ST. PETERSBURG — Rays rookie Chris Archer knew it wasn't that easy.
Even as he sailed through a record-setting July, the 24-year-old said he realized that success was no more an indicator of future performance than his mediocre results in June.
Friday's 4-1 loss to the struggling Giants proved to be a good example, as Archer pitched relatively well overall but did enough wrong to cost the Rays.
"It's all just a reminder," Archer said. "Continue to work. Stay humble. You're facing major-league hitters. Just because you had a couple scoreless outings it doesn't mean that in one-third of an inning they can't score four runs off you."
It actually was only three runs after two were out in the seventh, but it happened so quickly it might have seemed like a blur: Hunter Pence reached on a chopper, Brandon Belt tripled and Brandon Crawford homered, and in six pitches what had been a 1-1 tie was a deficit the suddenly cool-swinging Rays could not overcome.
As a result, they lost consecutive games for the first time since June 26-28 and dropped to 64-45, but they remained one game behind the Red Sox in the American League East.
The lack of offense was a big part of it as the Rays went 2-for-10 with runners in scoring position, left nine on, and struck out 11 times in the first seven innings against Giants left-hander Madison Bumgarner. In the two losses, that's 2-for-16 with 18 left on.
"We've had a bad trend of that recently," manager Joe Maddon said. "We've not been very good with runners in scoring position. I know that's going to come back to us, but for right now that happens to be going on. A little bit of expanding our strike zone in crucial moments."
That has been especially obvious with Evan Longoria, who went down swinging twice with two on in key situations, continuing the most extended slump of his career. Longoria is hitting .173 over his past 25 games and has struck out at least once in a team-record 22 straight games, matching the second longest such streak in the majors this season.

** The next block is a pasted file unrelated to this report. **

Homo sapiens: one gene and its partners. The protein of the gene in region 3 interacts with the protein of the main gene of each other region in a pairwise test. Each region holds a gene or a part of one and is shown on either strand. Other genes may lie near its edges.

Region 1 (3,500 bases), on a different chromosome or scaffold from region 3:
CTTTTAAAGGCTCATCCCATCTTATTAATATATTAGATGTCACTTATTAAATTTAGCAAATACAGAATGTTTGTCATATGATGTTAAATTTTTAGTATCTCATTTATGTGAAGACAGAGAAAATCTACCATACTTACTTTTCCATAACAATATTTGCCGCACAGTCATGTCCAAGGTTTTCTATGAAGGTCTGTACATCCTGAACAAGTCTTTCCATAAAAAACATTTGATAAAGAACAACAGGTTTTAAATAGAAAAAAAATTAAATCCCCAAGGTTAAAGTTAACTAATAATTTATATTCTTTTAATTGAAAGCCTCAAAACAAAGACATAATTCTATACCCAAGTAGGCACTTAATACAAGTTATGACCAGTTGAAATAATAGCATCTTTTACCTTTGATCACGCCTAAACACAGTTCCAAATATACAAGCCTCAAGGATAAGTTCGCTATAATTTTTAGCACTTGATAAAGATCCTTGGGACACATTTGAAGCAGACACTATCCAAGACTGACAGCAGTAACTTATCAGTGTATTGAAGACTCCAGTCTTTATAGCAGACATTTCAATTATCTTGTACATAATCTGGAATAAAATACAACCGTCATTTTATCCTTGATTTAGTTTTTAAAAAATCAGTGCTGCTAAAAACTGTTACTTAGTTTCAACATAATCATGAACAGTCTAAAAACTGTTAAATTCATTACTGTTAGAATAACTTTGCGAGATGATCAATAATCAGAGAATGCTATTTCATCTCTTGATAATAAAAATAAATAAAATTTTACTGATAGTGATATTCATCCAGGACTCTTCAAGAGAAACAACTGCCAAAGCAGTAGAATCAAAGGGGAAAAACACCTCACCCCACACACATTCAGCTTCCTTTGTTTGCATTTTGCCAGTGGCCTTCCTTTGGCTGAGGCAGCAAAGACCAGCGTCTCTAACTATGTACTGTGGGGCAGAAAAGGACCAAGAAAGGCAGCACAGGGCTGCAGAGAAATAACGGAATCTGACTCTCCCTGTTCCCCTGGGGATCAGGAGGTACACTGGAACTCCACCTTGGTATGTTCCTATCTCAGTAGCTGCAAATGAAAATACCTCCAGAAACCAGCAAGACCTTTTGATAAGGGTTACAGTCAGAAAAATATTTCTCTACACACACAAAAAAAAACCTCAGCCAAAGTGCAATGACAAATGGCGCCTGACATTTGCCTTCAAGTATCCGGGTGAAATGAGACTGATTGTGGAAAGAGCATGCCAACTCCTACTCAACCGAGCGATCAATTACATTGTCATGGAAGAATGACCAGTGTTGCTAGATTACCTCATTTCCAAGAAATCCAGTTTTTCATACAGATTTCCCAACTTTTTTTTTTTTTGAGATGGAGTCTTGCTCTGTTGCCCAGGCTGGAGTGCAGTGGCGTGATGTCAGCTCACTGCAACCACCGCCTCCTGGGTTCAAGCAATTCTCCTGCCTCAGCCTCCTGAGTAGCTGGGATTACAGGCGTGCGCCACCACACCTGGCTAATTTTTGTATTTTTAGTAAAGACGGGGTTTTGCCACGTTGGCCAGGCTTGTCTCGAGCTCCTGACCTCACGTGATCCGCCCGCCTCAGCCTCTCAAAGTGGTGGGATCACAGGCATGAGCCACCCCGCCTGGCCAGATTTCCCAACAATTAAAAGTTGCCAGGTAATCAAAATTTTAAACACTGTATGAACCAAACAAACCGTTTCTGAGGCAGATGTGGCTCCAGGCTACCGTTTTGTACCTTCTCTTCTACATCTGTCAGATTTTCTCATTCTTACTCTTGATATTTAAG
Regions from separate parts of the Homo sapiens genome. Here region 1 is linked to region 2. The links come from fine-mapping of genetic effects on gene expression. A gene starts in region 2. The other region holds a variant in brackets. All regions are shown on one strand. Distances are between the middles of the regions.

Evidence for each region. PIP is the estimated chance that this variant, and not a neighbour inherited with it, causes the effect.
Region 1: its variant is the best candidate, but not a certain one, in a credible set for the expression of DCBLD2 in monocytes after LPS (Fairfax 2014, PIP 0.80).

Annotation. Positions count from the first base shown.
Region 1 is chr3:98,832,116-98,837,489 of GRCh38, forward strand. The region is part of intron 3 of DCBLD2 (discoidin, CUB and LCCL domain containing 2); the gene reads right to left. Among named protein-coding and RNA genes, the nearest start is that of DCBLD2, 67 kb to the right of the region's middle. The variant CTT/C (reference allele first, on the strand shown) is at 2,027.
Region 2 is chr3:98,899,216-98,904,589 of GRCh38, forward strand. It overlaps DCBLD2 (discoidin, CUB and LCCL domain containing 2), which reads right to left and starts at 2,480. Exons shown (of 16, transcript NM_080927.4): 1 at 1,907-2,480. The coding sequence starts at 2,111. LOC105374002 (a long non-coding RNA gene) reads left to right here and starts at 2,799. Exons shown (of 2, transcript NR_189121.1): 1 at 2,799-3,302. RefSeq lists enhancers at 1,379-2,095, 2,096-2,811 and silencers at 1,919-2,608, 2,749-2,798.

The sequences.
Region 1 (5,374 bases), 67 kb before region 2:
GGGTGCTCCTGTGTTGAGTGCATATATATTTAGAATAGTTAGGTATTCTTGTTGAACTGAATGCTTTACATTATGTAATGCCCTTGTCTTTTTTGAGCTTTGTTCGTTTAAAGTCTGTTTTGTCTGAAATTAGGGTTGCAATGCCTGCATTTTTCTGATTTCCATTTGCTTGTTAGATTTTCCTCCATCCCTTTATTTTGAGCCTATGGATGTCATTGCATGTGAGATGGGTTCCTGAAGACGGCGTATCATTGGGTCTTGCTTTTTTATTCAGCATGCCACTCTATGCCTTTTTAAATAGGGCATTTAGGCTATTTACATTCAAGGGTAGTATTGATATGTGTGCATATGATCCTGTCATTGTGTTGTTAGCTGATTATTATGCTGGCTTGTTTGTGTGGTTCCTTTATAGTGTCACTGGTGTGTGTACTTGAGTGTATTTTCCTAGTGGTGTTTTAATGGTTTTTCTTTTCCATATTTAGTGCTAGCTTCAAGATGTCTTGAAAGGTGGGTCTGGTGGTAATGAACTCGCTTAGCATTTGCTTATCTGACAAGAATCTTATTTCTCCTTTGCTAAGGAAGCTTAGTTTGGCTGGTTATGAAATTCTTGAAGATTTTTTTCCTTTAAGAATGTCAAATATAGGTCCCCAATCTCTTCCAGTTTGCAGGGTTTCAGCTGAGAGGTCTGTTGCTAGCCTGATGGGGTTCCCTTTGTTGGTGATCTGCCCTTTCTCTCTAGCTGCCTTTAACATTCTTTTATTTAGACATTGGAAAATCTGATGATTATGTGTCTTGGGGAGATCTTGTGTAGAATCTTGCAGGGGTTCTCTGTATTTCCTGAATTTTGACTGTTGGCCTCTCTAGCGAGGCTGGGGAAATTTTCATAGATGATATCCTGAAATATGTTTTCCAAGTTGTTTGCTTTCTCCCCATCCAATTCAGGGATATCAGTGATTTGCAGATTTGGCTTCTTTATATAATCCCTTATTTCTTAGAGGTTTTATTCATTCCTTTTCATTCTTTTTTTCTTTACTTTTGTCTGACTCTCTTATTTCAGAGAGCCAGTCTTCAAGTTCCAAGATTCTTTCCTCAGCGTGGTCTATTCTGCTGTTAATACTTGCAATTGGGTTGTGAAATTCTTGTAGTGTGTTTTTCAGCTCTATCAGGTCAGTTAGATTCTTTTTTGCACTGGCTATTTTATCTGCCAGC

Maddon said he has no plans to drop Longoria from his favored No. 3 spot in the order. He is confident, as Longoria is, that the third baseman is on the verge of breaking out — "really, really close" — citing his last swing on a ground ball in the seventh.
Maddon had a few nits with Archer, suggesting he could have tried to pitch around Belt, who had good swings on him earlier, but the manager was pleased overall with what Archer did. Making the seventh-inning sequence more glaring, Belt had come into the series in a 1-for-19 funk, and Crawford had gone three months without a homer before hitting one Wednesday.
"I cannot denigrate his performance whatsoever; I thought it was outstanding once again," Maddon said. "Those three guys in the seventh inning with two outs and nobody on score three points. I would bet on Archie most of the time right there."
Archer, who hadn't lost since June 18, eight starts ago, said he felt like he "failed to come up with my end" in the seventh, but he felt good overall.
"To me, it didn't seem like it got out of control," he said. "I was making my pitches, in my opinion, and they just were able to put them in play."